It’s primary day in Kentucky for the Democrats finally. Tell me it doesn’t seem like forever ago that Iowa and New Hampshire first voted, and yet Hillary Clinton and Bernie Sanders remain locked in a nomination fight.
Clinton has run a solid campaign. It’s the baggage that brings her down. Whether old or new, there is always “churn” surrounding Bill & Hillary. Some is of their own doing, like using the private e-mail server at home while Hillary was Secretary of State. But there is plenty of malicious mud-slinging from nervous Republicans that fear her power and progressive policies.
The old boys network is nervous, and they should be. They’ve had things their way since the dawn of time, marginalizing minorities and women for far too long. White males in particular are fearful, as they are a dwindling power majority.
It will be interesting to see how this plays out in Kentucky tonight. Do conservative Democrats favor the stewardship of Hillary Clinton’s experienced hand, or is the Bluegrass “Feelin’ the Bern.”
Bill Clinton won Kentucky twice. Flash forward to 2008, and the choice was between a black man in President Obama or a white female in Hillary. Again a Clinton won Kentucky. Now eight years later it’s an old northeastern white guy in Sanders or Mrs. Clinton.
The saving grace for Hillary supporters may be that Kentucky has a closed primary. Independents can’t participate, and a vast majority of those votes likely would go to Sanders.
Clinton had a 43-38 percent lead in a March poll among likely voters, with conservatives for some reason throwing their support behind Sanders.
I don’t get that. Many of the hawkish policies Clinton holds would align her as a left leaning Republican in conservative states like Kentucky. Whereas Bernie Sanders is way left of anything the far right espouses.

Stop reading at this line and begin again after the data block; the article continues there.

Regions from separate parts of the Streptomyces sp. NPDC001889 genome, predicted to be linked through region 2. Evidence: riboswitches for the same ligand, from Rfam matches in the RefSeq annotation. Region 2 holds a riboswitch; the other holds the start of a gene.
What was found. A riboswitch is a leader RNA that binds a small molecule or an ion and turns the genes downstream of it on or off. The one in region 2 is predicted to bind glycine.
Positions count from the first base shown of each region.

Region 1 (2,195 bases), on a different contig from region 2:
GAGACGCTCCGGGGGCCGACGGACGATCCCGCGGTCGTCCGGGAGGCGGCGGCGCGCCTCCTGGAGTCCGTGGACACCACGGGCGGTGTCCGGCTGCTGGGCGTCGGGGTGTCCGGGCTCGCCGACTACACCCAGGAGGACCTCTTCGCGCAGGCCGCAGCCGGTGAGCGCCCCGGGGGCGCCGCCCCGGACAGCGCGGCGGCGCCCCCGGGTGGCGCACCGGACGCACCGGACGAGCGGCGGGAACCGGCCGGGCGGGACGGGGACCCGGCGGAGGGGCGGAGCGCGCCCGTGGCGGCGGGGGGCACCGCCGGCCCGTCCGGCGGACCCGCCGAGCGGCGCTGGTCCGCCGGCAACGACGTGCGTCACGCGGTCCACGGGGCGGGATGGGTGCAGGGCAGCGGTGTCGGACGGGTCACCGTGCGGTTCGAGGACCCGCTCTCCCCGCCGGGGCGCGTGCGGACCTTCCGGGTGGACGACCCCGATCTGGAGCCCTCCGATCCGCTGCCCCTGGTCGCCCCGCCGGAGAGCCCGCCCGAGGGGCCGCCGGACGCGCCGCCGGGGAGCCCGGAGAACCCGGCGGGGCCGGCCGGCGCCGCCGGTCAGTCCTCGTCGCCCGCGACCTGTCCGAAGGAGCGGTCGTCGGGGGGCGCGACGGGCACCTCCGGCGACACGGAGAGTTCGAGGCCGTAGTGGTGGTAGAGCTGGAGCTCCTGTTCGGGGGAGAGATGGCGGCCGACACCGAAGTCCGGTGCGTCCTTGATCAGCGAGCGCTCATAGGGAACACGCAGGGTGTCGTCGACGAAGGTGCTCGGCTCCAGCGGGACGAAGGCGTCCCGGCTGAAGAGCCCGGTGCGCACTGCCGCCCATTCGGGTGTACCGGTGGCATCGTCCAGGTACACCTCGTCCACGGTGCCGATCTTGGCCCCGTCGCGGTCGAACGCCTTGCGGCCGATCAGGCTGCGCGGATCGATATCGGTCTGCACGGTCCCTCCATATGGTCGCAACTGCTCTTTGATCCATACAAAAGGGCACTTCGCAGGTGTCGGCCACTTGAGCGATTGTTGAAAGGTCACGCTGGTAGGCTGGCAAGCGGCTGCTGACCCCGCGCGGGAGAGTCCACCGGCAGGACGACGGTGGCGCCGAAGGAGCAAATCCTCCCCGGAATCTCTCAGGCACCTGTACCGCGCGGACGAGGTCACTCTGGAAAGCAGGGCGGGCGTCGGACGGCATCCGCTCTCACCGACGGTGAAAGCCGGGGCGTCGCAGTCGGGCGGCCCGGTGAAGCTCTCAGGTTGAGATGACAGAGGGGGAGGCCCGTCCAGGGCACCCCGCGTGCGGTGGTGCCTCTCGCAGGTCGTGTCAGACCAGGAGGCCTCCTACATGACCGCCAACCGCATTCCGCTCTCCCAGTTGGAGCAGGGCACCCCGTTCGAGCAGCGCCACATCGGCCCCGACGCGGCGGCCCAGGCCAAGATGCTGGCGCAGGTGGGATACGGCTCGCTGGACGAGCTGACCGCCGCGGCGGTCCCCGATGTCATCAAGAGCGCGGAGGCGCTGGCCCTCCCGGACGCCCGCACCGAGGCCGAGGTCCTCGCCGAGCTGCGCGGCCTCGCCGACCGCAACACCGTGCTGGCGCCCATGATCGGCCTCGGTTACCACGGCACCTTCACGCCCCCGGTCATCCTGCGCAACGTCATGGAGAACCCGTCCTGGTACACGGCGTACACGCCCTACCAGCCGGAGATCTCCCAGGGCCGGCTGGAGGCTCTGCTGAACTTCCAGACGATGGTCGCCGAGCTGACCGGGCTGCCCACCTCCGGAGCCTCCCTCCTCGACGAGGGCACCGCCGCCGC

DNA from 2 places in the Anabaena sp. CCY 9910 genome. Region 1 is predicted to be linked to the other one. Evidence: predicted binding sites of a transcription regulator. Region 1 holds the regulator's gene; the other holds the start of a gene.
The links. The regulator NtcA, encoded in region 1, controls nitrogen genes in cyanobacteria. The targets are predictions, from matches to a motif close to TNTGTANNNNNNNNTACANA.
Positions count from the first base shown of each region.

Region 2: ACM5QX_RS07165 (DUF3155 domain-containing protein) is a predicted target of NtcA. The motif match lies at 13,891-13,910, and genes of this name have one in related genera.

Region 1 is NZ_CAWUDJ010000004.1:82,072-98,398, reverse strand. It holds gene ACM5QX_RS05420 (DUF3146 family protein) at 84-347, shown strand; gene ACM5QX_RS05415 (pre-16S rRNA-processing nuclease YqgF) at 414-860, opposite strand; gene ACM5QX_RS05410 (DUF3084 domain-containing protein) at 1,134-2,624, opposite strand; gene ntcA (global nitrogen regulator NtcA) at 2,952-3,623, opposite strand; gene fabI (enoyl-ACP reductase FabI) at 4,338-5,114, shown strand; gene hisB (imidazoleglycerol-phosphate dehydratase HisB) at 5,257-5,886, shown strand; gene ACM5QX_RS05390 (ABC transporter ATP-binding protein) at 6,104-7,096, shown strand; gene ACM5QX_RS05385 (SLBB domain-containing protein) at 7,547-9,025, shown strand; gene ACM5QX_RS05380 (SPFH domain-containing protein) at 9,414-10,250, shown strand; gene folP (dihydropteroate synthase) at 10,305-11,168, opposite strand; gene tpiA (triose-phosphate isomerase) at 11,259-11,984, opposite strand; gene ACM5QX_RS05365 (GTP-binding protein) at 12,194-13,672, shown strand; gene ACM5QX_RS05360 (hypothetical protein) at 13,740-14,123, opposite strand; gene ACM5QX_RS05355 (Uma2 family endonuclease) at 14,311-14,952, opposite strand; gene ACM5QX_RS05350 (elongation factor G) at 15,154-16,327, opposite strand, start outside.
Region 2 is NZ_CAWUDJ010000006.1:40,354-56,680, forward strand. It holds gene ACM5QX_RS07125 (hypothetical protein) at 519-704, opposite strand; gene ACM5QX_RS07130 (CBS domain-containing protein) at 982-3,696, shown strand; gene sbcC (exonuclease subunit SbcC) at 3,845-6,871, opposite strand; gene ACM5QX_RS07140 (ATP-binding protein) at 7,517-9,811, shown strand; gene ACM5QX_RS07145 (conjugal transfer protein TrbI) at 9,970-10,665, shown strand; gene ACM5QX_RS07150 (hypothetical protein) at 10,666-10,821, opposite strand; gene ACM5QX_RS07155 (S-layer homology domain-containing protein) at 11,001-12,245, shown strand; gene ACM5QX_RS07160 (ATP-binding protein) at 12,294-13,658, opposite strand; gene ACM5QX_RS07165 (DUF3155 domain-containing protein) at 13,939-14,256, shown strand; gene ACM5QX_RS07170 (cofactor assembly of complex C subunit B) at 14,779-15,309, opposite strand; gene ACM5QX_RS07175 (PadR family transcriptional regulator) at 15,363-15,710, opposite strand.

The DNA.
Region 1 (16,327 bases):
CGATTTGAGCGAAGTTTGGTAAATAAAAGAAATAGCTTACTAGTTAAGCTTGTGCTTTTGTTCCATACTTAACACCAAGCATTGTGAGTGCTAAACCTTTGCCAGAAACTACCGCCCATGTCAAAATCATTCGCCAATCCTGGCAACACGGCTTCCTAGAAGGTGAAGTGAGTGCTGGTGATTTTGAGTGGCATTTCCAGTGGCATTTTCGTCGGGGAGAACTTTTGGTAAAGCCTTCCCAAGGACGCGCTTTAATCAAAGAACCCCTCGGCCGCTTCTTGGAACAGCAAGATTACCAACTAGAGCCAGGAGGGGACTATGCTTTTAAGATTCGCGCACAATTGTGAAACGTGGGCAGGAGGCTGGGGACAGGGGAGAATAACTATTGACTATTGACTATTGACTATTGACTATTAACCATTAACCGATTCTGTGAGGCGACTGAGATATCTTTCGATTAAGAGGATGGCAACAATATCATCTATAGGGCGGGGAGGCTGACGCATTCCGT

This is about hate, bigotry and prejudice – and there is a lot of that remaining in Kentucky.
The good ol’ boys don’t like a strong female. They don’t know how to deal with that, and they certainly don’t like being told to hush up and sit down by a woman.
Clinton hurt herself here by stating she would, “bring economic opportunity, using clean, renewable energy as the key, into coal country, because we’re gonna put a lot of coal miners and coal companies out of business.”
She added, “We want to make clear we don’t want to forget those people. Those people labored in those mines for generations, losing their health, often losing their lives, to turn on our lights and power our factories. Now we’ve got to move away from coal, and all the other fossil fuels, but I don’t want to move away from the people who did the best they could to produce the energy that we relied on.”
The concept of what she implied is well-meaning. Nobody in coal country wants to admit it, but coal as an energy source and an employment opportunity is on its way out. Natural gas and other sustainable energy sources are on the rise, and are cheaper and safer. Politicians and corporate leaders never invested in upgrading the regions where coal was mined during its boom, so as these mines start to close there is no answer for how to rehabilitate the various small towns that lack any primary income sources.
Regardless of how the vote goes tonight in Kentucky and Oregon, Clinton has a nearly insurmountable delegate lead over Sanders – 2,240 to 1,473. This, along with her presumptive rival, Donald Trump, going on the offensive early, has led her to make the turn toward the general election.
The pro-Hillary superpac, Priorities USA, made a massive media buy focusing on the upcoming general election race that will begin running ads against Trump starting Wednesday morning and going through the November vote.
Some argue that making this turn to focus on Trump is a bit presumptuous, and Bernie continues to be an unresolved matter, but the reality is unless something radical occurs Clinton has the nomination wrapped up.
It’s an exciting time. For those of us in Kentucky, today is the day we get to play our small part and be a focus on MSNBC and CNN this evening as the returns come in and Kentucky is called for either Clinton or Sanders.
Regardless of all the rhetoric surrounding this election, participate and have a say in our governance.
GET OUT AND VOTE!